Well, have you?
I was supposed to do something completely different Friday night, but I postponed those plans with the hope of going to at least part of the Harry Potter festivities in Harvard Square. I ended up staying far later than my original intention, but I would say it was worth it. I planned to meet a friend there, then ran into quite a few others. One of them wanted to buy a book, so we all stayed around to get in a bookstore queue with him. Then another one decided to buy a book.
At midnight, people began coming out of the bookstores delightfully holding their new copies of Harry Potter and the Deathly Hallows high over their heads. Some people were even whooping with joy and jumping up and down. We saw quite a few turn to the end of the book, begin reading, then start laughing. There seems to be some kind of joke on the last page for people who want to read the end of the book first. I have yet to see the last page, but J. K. Rowling doesn’t seem to be the kind of author who would kill a character at the very end of the book. (If you really want to find out who dies and don’t want to wait to read the book, you might be able to find that information out by visiting Wikipedia.)
As you might imagine, quite a few people dressed up like Harry Potter characters—children, teenagers, and adults. Television news crews interviewed costumed fans and videotaped people reading the book. It was far more crowded than usual, but not the most crowded I’ve ever seen the square. (Harvard Commencement day and a few of the street festivals draw bigger crowds.) The police even closed the main road through the square intermittently, which surprised us a little because it’s one of Cambridge’s main thoroughfares.
The queues at the few bookstores selling the volume, as expected, flowed down the sidewalks and often wrapped around the block. One newsstand that doesn’t usually sell books was even selling copies.
We eventually joined a line at one of the landmark bookstores because it seemed far shorter than some of the other lines. After standing there for about fifteen minutes and making some progress up the block, a bookstore employee walked over to us to ask to see our vouchers. It was then that we learned the line was for people who had already purchased the book and just needed to pick it up. She directed us inside to buy a voucher. The line to do that was quite short. Just as we reached the counter, another employee walked up and handed a box—specially decorated with a Harry Potter logo—to the cashier with the instructions that she could just sell the books over the counter. My friends were able to skip the steps of buying a voucher to go back outside to wait in the long line. They chose not to shout and hold their books over their heads when they left the store. When we looked at the line where we had been standing, we realized we would have only progressed a few feet. By now it was after 1 am and very much time for our friends to go home to begin reading.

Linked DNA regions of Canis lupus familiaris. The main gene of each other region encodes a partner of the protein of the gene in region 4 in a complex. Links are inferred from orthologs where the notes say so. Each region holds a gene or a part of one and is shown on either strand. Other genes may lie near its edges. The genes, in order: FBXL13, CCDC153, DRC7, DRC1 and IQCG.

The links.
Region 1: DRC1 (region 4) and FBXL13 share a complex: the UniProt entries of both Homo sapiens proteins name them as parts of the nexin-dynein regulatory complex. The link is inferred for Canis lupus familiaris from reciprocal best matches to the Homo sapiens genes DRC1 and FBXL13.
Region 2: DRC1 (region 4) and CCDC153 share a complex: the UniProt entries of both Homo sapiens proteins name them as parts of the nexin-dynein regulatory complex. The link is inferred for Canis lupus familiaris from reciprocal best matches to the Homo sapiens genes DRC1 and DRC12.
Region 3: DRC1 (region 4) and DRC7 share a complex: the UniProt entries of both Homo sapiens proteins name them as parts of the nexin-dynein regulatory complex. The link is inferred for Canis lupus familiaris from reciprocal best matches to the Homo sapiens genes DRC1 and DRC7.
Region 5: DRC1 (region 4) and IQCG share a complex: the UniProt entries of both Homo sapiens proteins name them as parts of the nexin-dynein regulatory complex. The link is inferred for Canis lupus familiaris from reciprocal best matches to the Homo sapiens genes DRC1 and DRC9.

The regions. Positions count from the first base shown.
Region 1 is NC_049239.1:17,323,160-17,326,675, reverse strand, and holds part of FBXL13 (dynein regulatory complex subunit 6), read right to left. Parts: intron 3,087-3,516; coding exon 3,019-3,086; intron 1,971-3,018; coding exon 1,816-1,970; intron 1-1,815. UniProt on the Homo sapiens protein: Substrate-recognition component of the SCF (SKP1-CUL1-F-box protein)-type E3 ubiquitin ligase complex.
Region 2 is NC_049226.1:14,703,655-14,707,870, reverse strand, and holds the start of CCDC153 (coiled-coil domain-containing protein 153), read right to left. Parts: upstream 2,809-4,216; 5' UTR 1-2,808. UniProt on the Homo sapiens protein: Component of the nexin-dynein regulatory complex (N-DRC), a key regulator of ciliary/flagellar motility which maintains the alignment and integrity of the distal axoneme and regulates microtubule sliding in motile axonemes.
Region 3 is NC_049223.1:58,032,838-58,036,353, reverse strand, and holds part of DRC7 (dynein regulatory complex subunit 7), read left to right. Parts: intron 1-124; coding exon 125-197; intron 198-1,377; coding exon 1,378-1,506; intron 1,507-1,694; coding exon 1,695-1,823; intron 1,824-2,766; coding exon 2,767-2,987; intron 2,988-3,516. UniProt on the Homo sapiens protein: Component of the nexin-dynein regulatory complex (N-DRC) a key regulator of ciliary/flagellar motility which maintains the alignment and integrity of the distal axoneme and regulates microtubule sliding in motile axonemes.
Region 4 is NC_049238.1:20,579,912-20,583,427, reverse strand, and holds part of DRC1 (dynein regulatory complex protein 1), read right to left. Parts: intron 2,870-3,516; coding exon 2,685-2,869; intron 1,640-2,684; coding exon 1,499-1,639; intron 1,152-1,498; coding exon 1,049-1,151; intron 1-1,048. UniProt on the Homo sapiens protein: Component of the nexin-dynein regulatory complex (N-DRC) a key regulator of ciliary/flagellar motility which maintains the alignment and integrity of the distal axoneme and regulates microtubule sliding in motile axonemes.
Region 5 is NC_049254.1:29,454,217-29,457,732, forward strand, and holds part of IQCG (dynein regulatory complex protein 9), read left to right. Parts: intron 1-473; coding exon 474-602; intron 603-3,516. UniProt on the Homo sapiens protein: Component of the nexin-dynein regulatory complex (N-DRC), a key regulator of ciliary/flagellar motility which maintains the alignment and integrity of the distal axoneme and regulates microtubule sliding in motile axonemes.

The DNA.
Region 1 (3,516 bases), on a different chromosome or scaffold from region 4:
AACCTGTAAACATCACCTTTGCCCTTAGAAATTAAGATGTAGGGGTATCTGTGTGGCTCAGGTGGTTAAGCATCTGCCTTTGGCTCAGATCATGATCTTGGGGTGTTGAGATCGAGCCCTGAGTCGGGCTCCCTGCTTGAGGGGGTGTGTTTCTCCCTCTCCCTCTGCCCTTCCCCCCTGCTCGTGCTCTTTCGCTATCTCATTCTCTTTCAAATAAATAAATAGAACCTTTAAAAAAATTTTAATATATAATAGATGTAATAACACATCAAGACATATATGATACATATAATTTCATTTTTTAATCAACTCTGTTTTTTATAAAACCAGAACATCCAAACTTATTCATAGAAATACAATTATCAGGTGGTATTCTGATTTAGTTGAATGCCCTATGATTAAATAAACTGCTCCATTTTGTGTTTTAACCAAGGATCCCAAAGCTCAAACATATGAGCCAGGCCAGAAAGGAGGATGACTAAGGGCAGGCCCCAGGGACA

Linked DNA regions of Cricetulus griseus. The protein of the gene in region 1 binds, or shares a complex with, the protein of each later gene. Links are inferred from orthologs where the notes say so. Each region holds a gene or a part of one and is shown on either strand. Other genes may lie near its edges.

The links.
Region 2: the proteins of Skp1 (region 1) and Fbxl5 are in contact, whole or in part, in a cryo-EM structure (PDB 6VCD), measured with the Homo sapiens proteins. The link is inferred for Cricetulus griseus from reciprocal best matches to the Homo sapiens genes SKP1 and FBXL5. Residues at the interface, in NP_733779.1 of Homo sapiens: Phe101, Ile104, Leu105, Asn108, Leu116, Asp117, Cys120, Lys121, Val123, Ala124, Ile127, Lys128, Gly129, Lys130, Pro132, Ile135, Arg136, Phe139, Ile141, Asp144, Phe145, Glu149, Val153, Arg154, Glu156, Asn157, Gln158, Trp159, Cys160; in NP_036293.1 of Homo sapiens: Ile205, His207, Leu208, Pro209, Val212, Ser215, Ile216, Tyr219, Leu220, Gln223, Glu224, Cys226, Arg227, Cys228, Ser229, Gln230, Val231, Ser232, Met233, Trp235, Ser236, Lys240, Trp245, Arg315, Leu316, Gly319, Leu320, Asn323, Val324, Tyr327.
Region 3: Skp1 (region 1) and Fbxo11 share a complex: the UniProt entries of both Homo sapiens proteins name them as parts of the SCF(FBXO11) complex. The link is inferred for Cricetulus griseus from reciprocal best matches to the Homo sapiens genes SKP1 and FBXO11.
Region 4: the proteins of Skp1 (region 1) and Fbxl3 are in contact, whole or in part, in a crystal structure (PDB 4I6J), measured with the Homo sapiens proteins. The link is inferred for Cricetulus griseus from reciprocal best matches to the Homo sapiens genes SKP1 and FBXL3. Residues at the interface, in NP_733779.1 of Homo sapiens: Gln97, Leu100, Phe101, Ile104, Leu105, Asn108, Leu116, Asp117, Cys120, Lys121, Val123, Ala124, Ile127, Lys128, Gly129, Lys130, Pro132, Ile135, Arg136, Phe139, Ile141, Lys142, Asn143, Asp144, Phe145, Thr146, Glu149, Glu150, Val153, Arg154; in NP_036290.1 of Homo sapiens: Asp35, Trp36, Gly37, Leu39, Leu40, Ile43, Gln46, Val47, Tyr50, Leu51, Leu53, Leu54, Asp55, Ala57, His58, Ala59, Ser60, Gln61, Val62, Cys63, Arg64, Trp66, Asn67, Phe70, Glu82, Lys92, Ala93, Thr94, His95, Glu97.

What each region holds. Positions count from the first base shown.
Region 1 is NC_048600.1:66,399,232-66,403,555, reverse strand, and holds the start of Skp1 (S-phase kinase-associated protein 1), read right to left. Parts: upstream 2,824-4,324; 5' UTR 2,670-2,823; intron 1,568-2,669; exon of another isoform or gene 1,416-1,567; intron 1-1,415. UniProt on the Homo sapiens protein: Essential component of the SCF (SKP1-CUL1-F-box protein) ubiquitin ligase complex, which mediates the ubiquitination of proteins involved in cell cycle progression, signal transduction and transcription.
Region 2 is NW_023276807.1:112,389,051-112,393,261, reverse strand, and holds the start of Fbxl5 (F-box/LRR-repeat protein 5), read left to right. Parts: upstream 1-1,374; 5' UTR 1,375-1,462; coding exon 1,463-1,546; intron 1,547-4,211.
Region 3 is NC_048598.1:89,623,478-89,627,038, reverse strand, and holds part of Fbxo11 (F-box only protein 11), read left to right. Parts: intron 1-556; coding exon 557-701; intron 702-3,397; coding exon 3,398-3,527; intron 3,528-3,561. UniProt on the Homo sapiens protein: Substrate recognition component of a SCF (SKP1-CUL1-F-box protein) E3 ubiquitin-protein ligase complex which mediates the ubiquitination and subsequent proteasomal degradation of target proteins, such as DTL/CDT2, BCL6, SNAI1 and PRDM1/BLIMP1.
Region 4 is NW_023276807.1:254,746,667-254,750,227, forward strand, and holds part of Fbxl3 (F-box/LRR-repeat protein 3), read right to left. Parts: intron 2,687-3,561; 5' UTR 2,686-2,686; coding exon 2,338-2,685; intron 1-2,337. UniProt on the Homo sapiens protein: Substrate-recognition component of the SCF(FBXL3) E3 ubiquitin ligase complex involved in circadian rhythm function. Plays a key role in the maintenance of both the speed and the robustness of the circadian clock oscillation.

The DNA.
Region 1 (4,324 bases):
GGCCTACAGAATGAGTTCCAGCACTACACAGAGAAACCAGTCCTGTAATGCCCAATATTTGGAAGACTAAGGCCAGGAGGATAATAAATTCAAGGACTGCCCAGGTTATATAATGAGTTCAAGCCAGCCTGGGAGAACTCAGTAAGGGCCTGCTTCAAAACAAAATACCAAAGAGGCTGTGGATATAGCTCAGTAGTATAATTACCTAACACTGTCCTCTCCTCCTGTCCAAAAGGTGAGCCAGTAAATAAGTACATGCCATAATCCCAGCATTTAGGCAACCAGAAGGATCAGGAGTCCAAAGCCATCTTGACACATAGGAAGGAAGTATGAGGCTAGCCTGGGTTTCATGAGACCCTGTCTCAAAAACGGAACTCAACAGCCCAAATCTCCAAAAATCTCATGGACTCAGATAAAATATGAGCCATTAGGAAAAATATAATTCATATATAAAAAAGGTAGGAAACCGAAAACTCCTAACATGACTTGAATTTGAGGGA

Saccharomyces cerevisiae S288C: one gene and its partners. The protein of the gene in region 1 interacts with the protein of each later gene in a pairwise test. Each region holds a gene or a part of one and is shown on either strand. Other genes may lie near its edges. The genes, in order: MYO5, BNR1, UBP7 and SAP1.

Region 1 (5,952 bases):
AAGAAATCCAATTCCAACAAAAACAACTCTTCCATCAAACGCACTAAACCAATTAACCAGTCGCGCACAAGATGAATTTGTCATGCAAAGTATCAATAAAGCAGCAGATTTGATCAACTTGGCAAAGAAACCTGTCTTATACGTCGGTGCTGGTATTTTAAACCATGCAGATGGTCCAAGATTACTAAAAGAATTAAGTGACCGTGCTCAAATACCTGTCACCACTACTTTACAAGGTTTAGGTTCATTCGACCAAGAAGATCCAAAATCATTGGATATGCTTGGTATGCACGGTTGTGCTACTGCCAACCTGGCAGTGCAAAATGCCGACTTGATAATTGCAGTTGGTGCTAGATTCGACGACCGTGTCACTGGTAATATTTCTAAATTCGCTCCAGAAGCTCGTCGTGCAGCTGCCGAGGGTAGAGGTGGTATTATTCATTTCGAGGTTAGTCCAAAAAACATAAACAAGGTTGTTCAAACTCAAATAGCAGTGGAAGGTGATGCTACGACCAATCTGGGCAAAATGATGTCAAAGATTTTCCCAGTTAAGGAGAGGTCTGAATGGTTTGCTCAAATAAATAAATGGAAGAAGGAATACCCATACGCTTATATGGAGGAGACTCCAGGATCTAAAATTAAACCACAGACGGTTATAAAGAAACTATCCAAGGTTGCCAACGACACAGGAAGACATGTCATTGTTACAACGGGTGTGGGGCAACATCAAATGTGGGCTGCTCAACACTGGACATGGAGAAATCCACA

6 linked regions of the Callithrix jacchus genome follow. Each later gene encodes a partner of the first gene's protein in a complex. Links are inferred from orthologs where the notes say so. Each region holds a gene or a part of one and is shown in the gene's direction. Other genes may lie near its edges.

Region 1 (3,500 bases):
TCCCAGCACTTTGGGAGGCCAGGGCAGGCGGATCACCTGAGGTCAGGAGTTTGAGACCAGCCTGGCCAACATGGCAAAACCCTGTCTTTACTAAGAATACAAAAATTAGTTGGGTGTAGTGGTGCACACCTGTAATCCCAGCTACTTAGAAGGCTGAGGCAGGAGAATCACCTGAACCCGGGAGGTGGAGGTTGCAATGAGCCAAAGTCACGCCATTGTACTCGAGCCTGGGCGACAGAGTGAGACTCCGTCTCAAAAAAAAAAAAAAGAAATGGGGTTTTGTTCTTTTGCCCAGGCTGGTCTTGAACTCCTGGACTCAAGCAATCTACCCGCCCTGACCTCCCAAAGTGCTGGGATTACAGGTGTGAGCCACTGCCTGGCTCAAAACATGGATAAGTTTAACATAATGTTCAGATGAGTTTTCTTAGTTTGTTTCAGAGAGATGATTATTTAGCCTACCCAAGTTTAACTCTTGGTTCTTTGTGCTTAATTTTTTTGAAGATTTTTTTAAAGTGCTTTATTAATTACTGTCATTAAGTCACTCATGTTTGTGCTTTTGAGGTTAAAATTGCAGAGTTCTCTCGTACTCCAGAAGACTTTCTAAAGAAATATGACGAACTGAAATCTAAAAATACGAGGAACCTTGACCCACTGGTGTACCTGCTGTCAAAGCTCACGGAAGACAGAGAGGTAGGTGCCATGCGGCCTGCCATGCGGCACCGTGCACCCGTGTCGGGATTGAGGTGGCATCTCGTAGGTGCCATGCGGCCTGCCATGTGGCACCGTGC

Many people were sitting around the square reading the book. I joked that in a few hours, police patrols would begin finding people with their noses buried in the book’s pages, asleep.
One of the highlights of the evening for me was buying ice cream from the proprietor of one of my favorite local ice cream parlors: Toscanini’s. Since the branch in Harvard Square closed because of building issues, he and a coworker were selling ice cream and coffee on a folding table near a bookstore. (I overheard him tell someone ahead of me they’re in the process of trying to find another location near the square.) The flavors had Harry Potter themes. I wanted the Butterbeer Almond (Guinness ice cream with almonds), but since they had already sold out, I had Sirius Blackbottom (blackbottom pie ice cream). A friend ate The Flavor That Shall Not Be Named, which was a combination of chocolate, chocolate, chocolate cookies, chocolate chips, and some more chocolate. There was also Hogwarts Espresso, for those people who need help staying awake all night reading the book.